Saturday, August 26, 2006

Snowbird Zero

I wrote in a previous post about the joys of paper rockets. Snowbird Zero was my second foray into this cheap but challenging field.

I didn't intend to go big into paper rockets, but just as Currell Graphics got me started, Jimmy Yawn inspired me to go farther. Jimmy's series of pages on his homegrown Snapdragon are a well written, fully illustrated how-to guide to rolling your own rockets. He has detailed instructions on how to roll nosecones and body tubes out of paper or cardstock. I was planning on making tubes for 18mm (A through C) or 24mm (D and E) motored rockets. Then I went to Wal-Mart and found four-packs of A10-3Ts for $4.97. At that price, I couldn't not buy a pack, but I didn't have any mini-motored birds in which to use them. I couldn't find any that I liked in the local stores, and I didn't have time before the launch to order any online. Time to roll my own!

The key to body tubes is having a nonstick former to roll them around, something that white or wood glue won't stick to. I found a 9/16" brass cylinder for a couple of bucks and started rolling body tubes. The key to rolling body tubes is to remember that they cost nothing in time or money, so you might as well roll a bunch and chose the handful of perfect ones to use in your rockets. It took me a couple of sessions to get very good at it, and even then every third tube came out crooked, wrinkled, or otherwise ugly.

I also tried rolling nose cones, but I had less success. I decided to bite the bullet and buy a pack of PNC-5 nose cones for 13mm body tubes. A pack of five nose cones was five bucks. So if could make everything else myself, the cost of each of my mini-motored birds would be one dollar--a few cents less than the motors that would push them. I had body tubes down and nose cones in hand, so now all I needed were fins.

I'm lazy and I hate sanding, sealing, and aligning fins. You don't have to sand or seal paper fins, but alignment is still a potential pitfall. Then I found Art Applewhite's 13mm Six, a six-sided paper rocket. The fin can for the Six is a one-piece unit that is cut and folded into shape. If you do it right, you get three fins spaced evenly around the rocket and perfectly aligned. The method works for any number of fins, but if you use the one-piece fin can the number of fins and their leading edge sweep are inextricably linked. Each fin is folded double along its leading edge, so the leading edge angle (from the body tube) multiplied by the number of fins must equal 180. A three-fin can will have fins swept back at 30 degrees. Four fins must be swept at 45 degrees, six fins would be steeply raked at 60 degrees, and so on. If this doesn't make any sense, compare the plans shown below with the photos of the finished rocket.


Pretty much everything about this rocket was dictated by the fact that it was intended to fly on A10-3T motors. A short, light bird will simply disappear on those motors. I at least wanted to get the nose cone back. The pack of nose cones included a couple of short blunt ones and three long ogive types. The shorties would be great for making a downscale clone of the Big Bertha, and the long ones would make a killer 13mm Der Red Max, but I didn't trust rockets that short not to go stratospheric on the A10s. I decided to make a sort of "sport scale" clone of the Estes Bluebird Zero, a nice long-bodied model from the days before Estes fell in love with boring, plastic-finned 4FNCs. I don't have a color printer and I was too lazy to go to Kinkos to print out the parts in color, so I decided that my rocket would be black and white. Hence the plans with "Blackbird Zero" printed on them. But the all-black body wrap didn't turn out so well, so I left it off, and in the end I named the rocket Snowbird Zero.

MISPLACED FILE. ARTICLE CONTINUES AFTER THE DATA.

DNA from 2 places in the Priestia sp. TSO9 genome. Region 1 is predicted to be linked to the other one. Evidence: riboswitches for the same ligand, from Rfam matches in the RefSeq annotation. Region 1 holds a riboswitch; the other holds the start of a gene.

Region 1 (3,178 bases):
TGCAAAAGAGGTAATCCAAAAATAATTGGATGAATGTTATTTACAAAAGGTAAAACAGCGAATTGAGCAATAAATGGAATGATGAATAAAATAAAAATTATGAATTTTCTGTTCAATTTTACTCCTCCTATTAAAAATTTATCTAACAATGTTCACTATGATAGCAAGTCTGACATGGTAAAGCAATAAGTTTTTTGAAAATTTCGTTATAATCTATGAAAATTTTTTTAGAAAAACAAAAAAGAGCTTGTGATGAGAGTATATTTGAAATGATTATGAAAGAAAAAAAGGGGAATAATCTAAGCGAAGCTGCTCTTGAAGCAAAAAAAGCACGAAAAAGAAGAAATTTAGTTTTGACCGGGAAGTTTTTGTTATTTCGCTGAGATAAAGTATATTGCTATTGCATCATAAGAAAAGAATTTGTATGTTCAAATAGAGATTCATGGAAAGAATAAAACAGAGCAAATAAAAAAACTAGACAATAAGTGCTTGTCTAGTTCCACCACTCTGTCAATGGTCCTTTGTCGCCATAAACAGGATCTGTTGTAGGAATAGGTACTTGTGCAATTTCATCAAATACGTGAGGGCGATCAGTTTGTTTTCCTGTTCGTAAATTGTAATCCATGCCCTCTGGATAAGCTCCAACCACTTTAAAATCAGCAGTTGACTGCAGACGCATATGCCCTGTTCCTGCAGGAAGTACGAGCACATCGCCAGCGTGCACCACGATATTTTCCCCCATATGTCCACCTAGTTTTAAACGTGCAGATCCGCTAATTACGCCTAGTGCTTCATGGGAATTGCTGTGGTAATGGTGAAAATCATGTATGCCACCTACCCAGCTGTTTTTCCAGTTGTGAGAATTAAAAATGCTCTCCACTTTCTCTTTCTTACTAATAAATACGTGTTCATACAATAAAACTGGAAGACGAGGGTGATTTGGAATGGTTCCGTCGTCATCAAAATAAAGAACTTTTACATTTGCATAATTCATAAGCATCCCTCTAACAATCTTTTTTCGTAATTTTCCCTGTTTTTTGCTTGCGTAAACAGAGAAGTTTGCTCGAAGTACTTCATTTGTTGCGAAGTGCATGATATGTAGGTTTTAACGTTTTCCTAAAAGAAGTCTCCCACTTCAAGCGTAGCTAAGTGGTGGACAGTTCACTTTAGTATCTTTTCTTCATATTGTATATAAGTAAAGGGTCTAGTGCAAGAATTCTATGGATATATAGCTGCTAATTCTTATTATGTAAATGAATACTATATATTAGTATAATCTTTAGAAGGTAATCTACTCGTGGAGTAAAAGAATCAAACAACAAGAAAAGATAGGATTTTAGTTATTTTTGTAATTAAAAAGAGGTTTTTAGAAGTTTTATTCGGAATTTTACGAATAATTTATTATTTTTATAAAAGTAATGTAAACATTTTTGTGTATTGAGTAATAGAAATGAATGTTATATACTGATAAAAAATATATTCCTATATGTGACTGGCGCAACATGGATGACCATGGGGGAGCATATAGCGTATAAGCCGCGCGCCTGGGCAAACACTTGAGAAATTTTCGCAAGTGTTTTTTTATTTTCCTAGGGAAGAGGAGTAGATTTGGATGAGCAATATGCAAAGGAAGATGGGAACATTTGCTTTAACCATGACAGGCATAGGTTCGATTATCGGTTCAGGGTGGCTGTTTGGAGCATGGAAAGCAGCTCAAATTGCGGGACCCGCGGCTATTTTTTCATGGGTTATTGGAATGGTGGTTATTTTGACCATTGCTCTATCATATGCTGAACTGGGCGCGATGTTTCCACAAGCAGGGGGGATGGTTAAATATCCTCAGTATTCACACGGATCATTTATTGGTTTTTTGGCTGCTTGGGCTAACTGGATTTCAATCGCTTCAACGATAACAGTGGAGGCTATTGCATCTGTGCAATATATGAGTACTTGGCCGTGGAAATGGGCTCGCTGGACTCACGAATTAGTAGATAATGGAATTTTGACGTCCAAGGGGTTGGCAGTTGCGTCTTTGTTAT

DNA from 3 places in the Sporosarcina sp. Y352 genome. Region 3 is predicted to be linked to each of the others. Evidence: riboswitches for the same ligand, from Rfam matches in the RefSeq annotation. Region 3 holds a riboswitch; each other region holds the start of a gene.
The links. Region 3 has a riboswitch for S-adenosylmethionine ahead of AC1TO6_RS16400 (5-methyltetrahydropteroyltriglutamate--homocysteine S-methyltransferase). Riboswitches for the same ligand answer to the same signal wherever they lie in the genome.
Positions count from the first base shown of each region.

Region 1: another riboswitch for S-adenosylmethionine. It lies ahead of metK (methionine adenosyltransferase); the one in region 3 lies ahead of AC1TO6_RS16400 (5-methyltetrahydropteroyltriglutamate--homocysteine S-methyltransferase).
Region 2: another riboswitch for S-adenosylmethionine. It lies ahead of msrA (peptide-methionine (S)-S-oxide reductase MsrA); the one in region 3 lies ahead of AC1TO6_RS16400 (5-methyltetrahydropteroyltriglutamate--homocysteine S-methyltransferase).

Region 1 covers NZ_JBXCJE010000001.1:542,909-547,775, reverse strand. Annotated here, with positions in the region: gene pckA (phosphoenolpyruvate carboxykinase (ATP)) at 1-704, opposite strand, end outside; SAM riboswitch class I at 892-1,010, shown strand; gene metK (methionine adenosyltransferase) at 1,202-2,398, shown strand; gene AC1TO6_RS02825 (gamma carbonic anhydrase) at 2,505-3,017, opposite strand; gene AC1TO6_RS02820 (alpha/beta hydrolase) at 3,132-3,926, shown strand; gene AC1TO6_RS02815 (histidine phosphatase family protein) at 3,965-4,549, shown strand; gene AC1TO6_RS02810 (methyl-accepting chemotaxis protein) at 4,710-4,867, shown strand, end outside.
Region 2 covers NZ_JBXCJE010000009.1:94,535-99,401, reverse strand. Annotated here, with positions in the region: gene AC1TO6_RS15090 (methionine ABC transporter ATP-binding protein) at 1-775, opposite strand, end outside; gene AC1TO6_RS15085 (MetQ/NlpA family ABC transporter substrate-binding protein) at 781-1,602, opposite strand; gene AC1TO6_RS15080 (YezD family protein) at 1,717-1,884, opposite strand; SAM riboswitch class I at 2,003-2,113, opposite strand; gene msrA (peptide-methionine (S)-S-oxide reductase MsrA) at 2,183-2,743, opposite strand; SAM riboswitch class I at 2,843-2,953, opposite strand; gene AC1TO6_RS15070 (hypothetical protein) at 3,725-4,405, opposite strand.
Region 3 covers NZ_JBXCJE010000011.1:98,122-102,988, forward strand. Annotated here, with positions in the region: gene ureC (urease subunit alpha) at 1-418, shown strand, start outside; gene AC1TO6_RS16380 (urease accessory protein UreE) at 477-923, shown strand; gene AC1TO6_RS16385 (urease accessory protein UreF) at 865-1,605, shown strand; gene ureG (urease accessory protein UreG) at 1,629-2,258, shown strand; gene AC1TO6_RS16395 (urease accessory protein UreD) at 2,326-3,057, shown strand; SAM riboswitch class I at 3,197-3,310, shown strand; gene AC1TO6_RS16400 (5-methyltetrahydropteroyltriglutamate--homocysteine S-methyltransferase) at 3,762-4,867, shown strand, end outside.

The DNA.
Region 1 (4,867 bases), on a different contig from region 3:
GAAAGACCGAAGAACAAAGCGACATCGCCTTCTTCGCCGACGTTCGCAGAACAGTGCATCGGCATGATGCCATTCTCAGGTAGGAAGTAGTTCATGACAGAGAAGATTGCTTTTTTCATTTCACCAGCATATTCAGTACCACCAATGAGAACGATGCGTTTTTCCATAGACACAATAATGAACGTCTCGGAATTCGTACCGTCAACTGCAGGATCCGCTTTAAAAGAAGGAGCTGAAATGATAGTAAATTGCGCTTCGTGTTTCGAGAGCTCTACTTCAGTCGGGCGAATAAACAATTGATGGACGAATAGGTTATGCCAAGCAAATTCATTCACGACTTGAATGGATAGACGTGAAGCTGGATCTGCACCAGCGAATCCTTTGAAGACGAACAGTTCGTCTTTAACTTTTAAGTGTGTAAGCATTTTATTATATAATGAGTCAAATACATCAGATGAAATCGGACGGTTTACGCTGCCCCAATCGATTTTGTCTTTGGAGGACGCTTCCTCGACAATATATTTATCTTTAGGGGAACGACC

The very long body tube is made from two hand-rolled tubes and a more tightly-rolled coupler. I used the forward fin can to cover up the join. If the front of the body tube looks bent, it's because I used a through-the-wall shock cord mount and covered it with a long body wrap (the body wrap was another idea borrowed from the indefatigueable Jimmy Yawn). The motor block and launch lug are also made of rolled paper.

A note on the body tube diameter. Estes mini-motors are 13mm in diameter. The brass tubes at the hobby store came in sixteenth-inch increments. Half an inch is 12.5mm, just too small to admit a motor, so I went for the next size up. But 9/16" is just a smidge too big. The motors and the nose cone were sliding all over the place. I made single-turn internal wraps out of sketch paper to decrease the internal diameter of the body tube at either end.

The flight was fast, straight, and not so high that the rocket disappeared. It probably helped that I packed the nose cone with handy-tack beforehand. The streamer deployed just as planned at apogee, and the rocket came down just fine. But on recovery I saw that the ejection charge had blown out something inside the rocket, because the front of the body tube was occluded by a wad of scorched paper. It's either the thrust ring or the internal wrap for the nose cone. I haven't investigated enough to figure out which. I know that's lame. I really need to get it fixed. For one thing, I need to know what went wrong so I can make the next rocket better. And I still have three A10s left to burn and nothing else to fly them in.

Anyway, I try to learn something from every rocket, and this one was a good introduction to a lot of techniques that I hadn't tried before. I will definitely build more like this.

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